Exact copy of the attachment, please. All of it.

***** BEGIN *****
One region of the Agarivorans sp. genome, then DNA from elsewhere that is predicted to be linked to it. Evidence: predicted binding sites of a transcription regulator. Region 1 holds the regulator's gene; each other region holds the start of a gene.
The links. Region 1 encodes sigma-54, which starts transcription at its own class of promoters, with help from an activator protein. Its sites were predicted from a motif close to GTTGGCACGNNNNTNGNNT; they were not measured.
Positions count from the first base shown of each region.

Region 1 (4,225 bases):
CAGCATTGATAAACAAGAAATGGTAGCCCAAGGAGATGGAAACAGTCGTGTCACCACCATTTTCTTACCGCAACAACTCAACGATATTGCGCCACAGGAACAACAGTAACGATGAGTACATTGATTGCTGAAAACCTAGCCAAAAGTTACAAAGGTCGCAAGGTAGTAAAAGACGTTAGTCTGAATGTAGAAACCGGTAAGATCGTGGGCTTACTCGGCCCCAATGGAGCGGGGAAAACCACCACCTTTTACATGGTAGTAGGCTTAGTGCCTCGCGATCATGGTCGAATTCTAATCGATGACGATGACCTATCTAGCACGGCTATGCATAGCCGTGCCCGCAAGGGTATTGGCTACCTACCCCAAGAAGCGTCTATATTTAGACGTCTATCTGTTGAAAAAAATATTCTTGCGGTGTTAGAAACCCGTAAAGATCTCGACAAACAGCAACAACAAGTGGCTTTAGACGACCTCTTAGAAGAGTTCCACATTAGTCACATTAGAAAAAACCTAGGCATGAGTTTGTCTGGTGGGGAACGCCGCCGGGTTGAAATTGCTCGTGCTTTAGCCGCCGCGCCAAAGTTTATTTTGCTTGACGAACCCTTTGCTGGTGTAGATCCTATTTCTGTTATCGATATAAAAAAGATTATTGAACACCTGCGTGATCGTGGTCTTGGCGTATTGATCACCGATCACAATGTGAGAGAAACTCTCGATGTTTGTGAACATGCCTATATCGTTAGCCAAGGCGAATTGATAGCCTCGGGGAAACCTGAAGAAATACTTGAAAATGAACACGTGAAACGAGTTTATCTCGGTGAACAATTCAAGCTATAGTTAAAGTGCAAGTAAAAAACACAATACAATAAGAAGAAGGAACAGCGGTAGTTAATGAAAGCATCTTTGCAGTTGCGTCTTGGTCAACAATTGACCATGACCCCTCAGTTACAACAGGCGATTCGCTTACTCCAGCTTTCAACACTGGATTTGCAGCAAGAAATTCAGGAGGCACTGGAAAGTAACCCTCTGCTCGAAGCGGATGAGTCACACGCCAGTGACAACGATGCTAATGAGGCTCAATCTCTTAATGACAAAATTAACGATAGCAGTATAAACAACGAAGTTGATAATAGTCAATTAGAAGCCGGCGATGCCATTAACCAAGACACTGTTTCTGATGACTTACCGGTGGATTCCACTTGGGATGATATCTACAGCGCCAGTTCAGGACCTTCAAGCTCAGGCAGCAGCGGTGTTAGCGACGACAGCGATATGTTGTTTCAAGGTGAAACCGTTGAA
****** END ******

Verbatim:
One region of the Agarivorans sp. genome, then DNA from elsewhere that is predicted to be linked to it. Evidence: predicted binding sites of a transcription regulator. Region 1 holds the regulator's gene; each other region holds the start of a gene.
The links. Region 1 encodes sigma-54, which starts transcription at its own class of promoters, with help from an activator protein. Its sites were predicted from a motif close to GTTGGCACGNNNNTNGNNT; they were not measured.
Positions count from the first base shown of each region.

Region 1 (4,225 bases):
CAGCATTGATAAACAAGAAATGGTAGCCCAAGGAGATGGAAACAGTCGTGTCACCACCATTTTCTTACCGCAACAACTCAACGATATTGCGCCACAGGAACAACAGTAACGATGAGTACATTGATTGCTGAAAACCTAGCCAAAAGTTACAAAGGTCGCAAGGTAGTAAAAGACGTTAGTCTGAATGTAGAAACCGGTAAGATCGTGGGCTTACTCGGCCCCAATGGAGCGGGGAAAACCACCACCTTTTACATGGTAGTAGGCTTAGTGCCTCGCGATCATGGTCGAATTCTAATCGATGACGATGACCTATCTAGCACGGCTATGCATAGCCGTGCCCGCAAGGGTATTGGCTACCTACCCCAAGAAGCGTCTATATTTAGACGTCTATCTGTTGAAAAAAATATTCTTGCGGTGTTAGAAACCCGTAAAGATCTCGACAAACAGCAACAACAAGTGGCTTTAGACGACCTCTTAGAAGAGTTCCACATTAGTCACATTAGAAAAAACCTAGGCATGAGTTTGTCTGGTGGGGAACGCCGCCGGGTTGAAATTGCTCGTGCTTTAGCCGCCGCGCCAAAGTTTATTTTGCTTGACGAACCCTTTGCTGGTGTAGATCCTATTTCTGTTATCGATATAAAAAAGATTATTGAACACCTGCGTGATCGTGGTCTTGGCGTATTGATCACCGATCACAATGTGAGAGAAACTCTCGATGTTTGTGAACATGCCTATATCGTTAGCCAAGGCGAATTGATAGCCTCGGGGAAACCTGAAGAAATACTTGAAAATGAACACGTGAAACGAGTTTATCTCGGTGAACAATTCAAGCTATAGTTAAAGTGCAAGTAAAAAACACAATACAATAAGAAGAAGGAACAGCGGTAGTTAATGAAAGCATCTTTGCAGTTGCGTCTTGGTCAACAATTGACCATGACCCCTCAGTTACAACAGGCGATTCGCTTACTCCAGCTTTCAACACTGGATTTGCAGCAAGAAATTCAGGAGGCACTGGAAAGTAACCCTCTGCTCGAAGCGGATGAGTCACACGCCAGTGACAACGATGCTAATGAGGCTCAATCTCTTAATGACAAAATTAACGATAGCAGTATAAACAACGAAGTTGATAATAGTCAATTAGAAGCCGGCGATGCCATTAACCAAGACACTGTTTCTGATGACTTACCGGTGGATTCCACTTGGGATGATATCTACAGCGCCAGTTCAGGACCTTCAAGCTCAGGCAGCAGCGGTGTTAGCGACGACAGCGATATGTTGTTTCAAGGTGAAACCGTTGAA